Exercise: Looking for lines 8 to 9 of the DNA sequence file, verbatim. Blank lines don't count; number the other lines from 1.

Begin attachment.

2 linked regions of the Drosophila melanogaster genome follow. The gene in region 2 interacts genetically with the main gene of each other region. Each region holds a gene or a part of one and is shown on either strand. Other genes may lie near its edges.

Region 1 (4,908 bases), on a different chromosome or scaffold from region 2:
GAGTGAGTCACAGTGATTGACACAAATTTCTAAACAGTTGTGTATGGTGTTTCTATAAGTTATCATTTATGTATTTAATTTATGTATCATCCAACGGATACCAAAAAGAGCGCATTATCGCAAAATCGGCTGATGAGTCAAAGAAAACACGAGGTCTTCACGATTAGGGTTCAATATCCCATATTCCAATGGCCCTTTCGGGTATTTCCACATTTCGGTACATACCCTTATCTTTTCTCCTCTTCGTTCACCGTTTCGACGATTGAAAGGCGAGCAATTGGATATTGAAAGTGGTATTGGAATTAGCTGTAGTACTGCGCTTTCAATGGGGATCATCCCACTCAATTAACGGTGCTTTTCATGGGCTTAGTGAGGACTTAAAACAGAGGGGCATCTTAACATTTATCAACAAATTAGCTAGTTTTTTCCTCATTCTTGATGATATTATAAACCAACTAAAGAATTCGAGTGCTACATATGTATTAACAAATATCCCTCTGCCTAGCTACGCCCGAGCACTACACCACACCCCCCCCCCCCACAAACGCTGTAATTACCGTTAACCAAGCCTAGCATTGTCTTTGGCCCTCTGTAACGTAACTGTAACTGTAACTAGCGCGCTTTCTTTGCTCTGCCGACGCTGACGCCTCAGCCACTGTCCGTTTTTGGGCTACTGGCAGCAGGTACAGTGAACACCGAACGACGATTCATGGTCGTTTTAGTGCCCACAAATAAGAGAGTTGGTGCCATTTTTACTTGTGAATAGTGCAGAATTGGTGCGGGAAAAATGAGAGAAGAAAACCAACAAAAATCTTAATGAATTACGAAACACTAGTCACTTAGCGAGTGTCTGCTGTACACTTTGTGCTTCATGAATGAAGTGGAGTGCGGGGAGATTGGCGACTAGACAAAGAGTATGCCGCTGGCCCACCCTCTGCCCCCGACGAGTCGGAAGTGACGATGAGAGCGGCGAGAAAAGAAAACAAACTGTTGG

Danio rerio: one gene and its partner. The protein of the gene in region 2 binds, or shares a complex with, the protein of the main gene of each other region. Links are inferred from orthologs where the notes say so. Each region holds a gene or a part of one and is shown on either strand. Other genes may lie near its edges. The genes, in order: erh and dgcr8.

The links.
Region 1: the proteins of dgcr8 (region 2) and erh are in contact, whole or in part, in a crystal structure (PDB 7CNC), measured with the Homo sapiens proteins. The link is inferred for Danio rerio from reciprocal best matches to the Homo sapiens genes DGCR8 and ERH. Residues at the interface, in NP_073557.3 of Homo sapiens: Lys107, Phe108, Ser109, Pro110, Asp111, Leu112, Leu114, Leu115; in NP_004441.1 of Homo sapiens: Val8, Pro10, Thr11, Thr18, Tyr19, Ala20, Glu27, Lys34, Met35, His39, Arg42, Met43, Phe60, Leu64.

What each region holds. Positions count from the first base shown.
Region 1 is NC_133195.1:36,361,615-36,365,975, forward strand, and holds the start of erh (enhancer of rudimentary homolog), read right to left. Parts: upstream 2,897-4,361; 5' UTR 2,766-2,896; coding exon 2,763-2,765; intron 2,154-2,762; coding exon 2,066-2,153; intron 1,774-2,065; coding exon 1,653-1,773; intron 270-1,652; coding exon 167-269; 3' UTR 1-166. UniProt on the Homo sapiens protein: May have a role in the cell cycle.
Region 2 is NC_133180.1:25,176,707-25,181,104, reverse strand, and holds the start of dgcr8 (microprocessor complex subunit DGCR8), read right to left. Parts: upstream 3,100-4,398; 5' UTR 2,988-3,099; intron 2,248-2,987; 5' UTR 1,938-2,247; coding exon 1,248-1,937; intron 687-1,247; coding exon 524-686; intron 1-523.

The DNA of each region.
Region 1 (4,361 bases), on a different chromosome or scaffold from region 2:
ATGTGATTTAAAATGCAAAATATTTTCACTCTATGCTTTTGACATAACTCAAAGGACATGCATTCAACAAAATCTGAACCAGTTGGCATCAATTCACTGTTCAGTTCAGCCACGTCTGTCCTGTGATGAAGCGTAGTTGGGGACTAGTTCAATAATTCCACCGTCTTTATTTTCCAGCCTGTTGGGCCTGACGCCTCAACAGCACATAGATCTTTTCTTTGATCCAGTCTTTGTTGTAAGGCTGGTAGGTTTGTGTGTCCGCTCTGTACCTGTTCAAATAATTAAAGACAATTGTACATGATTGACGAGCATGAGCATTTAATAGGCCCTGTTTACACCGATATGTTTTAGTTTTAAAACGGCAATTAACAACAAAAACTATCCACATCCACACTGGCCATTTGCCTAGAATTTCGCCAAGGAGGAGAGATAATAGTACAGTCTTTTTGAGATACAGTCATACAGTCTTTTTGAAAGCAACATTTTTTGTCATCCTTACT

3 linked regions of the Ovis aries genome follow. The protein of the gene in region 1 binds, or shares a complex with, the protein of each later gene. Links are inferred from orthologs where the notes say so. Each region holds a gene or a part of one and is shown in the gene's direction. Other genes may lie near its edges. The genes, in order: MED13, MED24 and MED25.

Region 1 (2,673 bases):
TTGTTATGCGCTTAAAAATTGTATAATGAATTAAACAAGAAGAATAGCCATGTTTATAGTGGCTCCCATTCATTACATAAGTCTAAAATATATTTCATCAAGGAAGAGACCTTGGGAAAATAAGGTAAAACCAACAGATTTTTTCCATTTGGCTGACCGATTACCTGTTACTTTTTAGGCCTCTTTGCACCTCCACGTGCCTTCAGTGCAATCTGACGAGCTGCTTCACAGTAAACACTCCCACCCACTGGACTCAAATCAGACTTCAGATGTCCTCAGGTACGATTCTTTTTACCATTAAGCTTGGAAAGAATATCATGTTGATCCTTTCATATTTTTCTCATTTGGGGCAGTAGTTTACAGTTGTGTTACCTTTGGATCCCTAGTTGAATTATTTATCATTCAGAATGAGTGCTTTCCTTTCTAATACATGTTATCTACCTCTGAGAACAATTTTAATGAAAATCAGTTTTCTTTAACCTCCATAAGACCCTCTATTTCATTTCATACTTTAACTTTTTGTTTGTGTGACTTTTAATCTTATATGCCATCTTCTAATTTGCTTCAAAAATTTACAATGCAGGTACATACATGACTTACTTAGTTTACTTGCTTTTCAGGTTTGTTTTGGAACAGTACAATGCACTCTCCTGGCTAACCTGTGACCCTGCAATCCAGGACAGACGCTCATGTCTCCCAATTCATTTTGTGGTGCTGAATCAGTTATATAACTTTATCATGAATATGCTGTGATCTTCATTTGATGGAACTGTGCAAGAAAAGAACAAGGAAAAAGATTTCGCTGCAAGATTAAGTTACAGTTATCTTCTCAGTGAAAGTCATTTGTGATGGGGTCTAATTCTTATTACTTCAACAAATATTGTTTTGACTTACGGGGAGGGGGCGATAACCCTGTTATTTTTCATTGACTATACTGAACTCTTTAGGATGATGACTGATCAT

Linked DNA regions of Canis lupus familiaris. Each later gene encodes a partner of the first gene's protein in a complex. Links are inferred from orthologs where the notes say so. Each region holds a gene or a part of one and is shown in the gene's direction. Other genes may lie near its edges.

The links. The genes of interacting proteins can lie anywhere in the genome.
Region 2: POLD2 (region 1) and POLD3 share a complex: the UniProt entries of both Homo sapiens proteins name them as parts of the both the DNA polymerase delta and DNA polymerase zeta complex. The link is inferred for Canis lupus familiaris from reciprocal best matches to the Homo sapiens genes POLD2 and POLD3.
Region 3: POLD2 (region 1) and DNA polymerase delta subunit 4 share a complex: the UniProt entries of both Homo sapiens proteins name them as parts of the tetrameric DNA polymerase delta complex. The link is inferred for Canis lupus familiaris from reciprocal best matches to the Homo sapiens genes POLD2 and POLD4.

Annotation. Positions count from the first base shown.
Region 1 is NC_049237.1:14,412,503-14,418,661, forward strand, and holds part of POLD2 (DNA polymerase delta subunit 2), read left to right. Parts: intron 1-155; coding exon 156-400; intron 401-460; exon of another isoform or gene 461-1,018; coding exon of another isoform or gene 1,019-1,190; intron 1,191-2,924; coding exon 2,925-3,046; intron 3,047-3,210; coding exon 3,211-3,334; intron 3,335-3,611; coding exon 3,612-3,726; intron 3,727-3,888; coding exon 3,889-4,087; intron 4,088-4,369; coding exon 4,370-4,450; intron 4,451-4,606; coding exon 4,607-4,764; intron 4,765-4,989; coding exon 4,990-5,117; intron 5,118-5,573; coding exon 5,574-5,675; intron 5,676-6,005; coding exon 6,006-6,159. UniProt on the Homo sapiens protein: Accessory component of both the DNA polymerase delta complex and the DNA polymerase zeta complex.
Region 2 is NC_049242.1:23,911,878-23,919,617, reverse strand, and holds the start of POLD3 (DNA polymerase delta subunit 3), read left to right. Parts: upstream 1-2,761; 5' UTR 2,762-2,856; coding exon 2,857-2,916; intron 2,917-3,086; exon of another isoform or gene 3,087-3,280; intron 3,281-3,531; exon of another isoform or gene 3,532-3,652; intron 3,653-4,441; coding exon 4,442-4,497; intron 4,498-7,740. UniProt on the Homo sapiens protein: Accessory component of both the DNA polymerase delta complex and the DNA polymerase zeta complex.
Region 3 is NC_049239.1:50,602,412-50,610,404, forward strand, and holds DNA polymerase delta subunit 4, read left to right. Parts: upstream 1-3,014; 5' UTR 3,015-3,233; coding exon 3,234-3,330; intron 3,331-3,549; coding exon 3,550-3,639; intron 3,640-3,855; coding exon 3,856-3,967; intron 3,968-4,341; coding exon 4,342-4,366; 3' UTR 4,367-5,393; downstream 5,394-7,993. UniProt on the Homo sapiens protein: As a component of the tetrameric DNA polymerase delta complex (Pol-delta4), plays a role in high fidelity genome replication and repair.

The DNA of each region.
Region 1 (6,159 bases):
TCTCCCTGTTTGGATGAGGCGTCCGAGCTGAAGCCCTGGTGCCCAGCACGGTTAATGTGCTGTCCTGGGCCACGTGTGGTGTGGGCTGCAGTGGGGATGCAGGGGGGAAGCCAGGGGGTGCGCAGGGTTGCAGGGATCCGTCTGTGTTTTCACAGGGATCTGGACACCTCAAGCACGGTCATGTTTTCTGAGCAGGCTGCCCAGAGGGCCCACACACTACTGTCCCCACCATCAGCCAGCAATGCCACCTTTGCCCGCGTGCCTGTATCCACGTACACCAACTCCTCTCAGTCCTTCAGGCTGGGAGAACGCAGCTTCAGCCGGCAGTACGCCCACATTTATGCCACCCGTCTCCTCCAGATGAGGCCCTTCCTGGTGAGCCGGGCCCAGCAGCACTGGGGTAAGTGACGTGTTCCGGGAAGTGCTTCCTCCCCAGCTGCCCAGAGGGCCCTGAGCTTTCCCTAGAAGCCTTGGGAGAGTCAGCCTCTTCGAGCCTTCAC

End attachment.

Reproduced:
Region 1 is NC_133195.1:36,361,615-36,365,975, forward strand, and holds the start of erh (enhancer of rudimentary homolog), read right to left. Parts: upstream 2,897-4,361; 5' UTR 2,766-2,896; coding exon 2,763-2,765; intron 2,154-2,762; coding exon 2,066-2,153; intron 1,774-2,065; coding exon 1,653-1,773; intron 270-1,652; coding exon 167-269; 3' UTR 1-166. UniProt on the Homo sapiens protein: May have a role in the cell cycle.
Region 2 is NC_133180.1:25,176,707-25,181,104, reverse strand, and holds the start of dgcr8 (microprocessor complex subunit DGCR8), read right to left. Parts: upstream 3,100-4,398; 5' UTR 2,988-3,099; intron 2,248-2,987; 5' UTR 1,938-2,247; coding exon 1,248-1,937; intron 687-1,247; coding exon 524-686; intron 1-523.